When a couple legally marries and has a child together, the husband is automatically declared the child’s father. However, when a child’s parents have never been married, there can be unique custody issues. The main legal issue is determining paternity. In Georgia, until a father has established paternity, he won’t be able to seek custody of a child.
Married parents have equal rights in the custody of their children. Different laws apply to unmarried parents. Until the child’s paternity has been established, the natural mother has sole custody in the case of a child born out of wedlock.
How to Establish Paternity
A father is required to establish paternity before he can seek custody of the child. The male claiming paternity can bring an action to establish paternity, as can the natural mother of the child. There are two ways to establish paternity.
Both parents sign an “Acknowledgement of Paternity,” which states that both parents agree that the male is the child’s legal father. The form must be signed at the hospital by both mother and father when the child is born or later at the State or County Office of Vital Records.
Another method of establishing paternity is for the mother, father, or agent from Child Support Services to file a paternity action in court.
This method is often pursued when the mother or DCSS seeks to make the alleged father responsible for the child’s financial support. The male alleged to be the father can choose to acknowledge paternity or contest paternity. If he neither acknowledges nor denies, he may be determined to be the father by default.
A father can also file a paternity action to obtain custody of a child or visitation rights with the child.
In either case, the court will likely order genetic testing to determine the paternity of the child. Refusal to take the genetic test can be used as evidence of paternity.
Rights and Responsibilities of Paternity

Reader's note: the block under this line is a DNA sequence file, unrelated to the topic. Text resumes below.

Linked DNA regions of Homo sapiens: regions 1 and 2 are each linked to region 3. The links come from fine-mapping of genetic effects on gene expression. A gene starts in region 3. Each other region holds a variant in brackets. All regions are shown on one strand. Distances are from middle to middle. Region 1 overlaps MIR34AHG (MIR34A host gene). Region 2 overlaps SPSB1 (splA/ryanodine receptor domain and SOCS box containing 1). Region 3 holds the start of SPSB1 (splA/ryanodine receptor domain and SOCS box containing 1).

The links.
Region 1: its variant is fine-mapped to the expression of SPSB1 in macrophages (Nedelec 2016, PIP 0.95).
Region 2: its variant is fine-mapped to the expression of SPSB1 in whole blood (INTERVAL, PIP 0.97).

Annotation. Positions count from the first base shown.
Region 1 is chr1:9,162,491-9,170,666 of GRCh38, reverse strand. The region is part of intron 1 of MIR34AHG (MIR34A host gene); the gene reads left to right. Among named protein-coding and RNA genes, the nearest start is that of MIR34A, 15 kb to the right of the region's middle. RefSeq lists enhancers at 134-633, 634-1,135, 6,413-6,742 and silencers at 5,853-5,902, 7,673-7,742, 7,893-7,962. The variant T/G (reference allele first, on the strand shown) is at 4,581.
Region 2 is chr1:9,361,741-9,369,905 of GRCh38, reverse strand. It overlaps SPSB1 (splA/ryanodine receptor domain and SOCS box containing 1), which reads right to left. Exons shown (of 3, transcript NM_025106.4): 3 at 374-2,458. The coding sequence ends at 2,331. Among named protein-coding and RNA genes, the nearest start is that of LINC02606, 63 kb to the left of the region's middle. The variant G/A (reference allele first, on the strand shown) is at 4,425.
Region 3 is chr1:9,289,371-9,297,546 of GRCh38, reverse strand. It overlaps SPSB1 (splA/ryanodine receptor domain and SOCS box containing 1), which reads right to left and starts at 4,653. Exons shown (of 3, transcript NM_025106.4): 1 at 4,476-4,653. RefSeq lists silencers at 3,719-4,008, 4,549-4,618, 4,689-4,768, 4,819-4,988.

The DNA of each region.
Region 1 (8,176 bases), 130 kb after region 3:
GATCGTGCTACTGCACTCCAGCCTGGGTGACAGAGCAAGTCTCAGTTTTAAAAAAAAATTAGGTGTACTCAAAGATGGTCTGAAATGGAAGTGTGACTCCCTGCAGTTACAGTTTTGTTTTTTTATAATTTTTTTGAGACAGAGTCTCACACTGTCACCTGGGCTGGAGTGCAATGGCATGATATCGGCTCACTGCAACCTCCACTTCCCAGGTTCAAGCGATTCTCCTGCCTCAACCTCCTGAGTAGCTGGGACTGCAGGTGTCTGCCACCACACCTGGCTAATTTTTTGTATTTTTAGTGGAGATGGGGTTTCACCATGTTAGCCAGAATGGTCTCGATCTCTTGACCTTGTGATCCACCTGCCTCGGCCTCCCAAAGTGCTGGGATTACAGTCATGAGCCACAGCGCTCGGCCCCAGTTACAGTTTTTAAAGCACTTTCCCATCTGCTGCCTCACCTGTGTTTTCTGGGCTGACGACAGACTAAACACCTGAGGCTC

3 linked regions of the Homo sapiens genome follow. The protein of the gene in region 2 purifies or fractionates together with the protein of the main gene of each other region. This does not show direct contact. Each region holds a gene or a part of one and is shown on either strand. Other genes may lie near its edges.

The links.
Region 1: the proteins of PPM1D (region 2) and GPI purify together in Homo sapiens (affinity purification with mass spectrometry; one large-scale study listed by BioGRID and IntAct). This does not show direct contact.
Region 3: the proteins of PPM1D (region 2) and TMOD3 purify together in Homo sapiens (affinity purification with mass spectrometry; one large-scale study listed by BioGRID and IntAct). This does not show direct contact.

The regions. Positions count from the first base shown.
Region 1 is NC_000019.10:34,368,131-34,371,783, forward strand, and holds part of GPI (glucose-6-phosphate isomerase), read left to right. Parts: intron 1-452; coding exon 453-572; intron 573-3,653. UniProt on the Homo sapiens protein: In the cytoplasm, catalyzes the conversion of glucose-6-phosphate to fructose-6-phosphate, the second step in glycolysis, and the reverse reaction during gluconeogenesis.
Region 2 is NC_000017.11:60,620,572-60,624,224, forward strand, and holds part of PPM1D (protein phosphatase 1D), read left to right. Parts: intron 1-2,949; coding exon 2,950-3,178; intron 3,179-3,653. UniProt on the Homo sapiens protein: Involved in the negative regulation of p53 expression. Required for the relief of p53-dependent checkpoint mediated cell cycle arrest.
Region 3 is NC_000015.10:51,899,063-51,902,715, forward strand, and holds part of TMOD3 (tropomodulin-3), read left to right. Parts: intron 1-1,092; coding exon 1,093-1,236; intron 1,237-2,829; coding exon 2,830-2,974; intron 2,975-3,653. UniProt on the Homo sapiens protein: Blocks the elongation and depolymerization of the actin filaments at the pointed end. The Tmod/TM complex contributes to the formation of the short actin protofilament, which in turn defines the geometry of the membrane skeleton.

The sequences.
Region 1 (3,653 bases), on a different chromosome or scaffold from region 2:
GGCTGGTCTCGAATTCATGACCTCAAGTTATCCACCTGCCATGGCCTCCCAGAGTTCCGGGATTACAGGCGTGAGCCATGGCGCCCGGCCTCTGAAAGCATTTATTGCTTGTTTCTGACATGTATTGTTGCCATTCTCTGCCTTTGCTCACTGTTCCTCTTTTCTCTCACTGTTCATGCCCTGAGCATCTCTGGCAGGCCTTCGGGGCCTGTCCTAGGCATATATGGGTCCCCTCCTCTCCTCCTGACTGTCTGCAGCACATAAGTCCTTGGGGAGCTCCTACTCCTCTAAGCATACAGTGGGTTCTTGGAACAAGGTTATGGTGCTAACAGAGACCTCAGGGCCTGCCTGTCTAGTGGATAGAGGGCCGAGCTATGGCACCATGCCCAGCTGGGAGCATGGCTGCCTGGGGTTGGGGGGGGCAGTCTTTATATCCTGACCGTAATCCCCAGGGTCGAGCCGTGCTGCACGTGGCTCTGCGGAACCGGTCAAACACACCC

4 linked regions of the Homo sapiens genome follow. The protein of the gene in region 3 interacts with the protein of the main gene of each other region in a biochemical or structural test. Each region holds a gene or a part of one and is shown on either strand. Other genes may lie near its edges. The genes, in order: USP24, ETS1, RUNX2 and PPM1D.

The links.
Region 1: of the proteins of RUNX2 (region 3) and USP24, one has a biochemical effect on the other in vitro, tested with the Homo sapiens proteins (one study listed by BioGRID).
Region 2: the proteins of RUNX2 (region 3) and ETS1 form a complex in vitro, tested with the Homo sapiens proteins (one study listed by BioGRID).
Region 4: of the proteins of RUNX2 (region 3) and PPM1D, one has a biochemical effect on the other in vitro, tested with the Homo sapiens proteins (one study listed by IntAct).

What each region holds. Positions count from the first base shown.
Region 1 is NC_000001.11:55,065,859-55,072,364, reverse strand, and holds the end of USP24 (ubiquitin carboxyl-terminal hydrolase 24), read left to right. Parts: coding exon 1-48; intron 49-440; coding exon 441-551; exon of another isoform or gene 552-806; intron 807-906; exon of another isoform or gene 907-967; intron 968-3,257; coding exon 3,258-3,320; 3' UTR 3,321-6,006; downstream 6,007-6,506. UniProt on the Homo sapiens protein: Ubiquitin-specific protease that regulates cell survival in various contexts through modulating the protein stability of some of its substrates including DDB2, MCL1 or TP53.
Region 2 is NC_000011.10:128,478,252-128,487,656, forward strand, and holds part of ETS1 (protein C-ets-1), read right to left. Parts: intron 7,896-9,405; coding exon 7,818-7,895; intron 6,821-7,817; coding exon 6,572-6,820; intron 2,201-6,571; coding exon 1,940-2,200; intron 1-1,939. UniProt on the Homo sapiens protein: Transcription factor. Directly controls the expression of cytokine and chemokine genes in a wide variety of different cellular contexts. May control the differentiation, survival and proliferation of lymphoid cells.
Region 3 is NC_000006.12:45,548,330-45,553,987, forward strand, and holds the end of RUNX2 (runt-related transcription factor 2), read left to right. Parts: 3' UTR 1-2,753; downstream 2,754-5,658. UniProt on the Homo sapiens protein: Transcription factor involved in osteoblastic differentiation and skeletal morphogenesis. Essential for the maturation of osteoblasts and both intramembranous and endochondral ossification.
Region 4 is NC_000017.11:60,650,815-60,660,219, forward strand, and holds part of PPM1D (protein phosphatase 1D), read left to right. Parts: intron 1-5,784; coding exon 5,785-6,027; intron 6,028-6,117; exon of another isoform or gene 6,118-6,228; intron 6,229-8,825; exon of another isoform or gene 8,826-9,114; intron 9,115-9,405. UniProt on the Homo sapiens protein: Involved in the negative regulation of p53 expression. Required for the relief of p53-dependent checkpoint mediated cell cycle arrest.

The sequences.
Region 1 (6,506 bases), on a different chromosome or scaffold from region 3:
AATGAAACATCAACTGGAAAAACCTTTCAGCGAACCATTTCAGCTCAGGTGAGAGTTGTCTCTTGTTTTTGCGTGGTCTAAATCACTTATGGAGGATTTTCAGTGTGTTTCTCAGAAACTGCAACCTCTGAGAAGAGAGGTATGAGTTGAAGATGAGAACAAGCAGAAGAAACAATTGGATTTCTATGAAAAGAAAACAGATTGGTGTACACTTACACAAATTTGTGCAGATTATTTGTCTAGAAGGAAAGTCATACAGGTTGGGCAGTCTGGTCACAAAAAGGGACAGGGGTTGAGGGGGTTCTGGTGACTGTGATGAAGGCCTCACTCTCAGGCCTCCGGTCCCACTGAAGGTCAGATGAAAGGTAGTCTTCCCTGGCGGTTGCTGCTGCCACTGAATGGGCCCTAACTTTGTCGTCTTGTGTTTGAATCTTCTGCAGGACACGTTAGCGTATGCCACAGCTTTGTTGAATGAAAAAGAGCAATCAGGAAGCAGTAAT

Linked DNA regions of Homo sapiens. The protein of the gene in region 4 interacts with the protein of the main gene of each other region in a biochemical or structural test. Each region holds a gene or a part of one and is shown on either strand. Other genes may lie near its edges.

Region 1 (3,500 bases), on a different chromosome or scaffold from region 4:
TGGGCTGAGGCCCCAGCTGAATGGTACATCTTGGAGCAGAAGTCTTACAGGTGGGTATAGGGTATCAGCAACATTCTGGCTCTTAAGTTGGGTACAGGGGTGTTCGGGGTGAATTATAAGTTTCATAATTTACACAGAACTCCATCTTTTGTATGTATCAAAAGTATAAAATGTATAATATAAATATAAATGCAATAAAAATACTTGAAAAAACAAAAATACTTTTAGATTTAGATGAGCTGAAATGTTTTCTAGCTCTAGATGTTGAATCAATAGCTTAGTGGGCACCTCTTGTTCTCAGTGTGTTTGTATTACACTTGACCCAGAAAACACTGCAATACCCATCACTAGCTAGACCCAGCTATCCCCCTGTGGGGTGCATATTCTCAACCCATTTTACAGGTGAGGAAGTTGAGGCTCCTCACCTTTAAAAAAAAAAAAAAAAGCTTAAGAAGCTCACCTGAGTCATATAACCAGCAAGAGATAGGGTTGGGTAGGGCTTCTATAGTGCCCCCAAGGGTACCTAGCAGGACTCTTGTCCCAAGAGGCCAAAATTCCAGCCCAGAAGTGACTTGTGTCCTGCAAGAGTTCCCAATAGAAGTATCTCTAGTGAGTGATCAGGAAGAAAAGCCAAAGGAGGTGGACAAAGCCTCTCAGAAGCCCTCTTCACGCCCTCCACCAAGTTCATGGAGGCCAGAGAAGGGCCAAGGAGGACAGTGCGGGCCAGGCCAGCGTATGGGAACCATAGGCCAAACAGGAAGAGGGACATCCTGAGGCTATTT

Paternity comes with rights and responsibilities. A father can petition the court for visiting or custody rights but may need to support them financially.
Custody After Paternity has been determined
Once paternity has been established, both parents are on equal footing before the court. Neither the father nor the mother will be given any preference, and the court will award custody based on the child’s best interests.
The court looks at several factors in determining custody of the child. Either parent may be awarded sole custody, or the court can choose to give each parent joint custody.
If you are an unmarried parent, be sure you understand how this determination could affect a potential custody dispute. Consult a Georgia family law attorney before you take any legal actions that could have unintended consequences.
Contact Tyler Moffitt’s family law office today for a free consultation with an experienced Georgia family law attorney.
Tyler Moffitt is a Family Law and Criminal Defense Attorney who practices Carrollton, LaGrange, and Columbus, GA. He graduated from John Marshall Law School, and has been practicing for several years now. Tyler Moffitt takes great honor in defending the accused. Learn more about his experience by clicking here.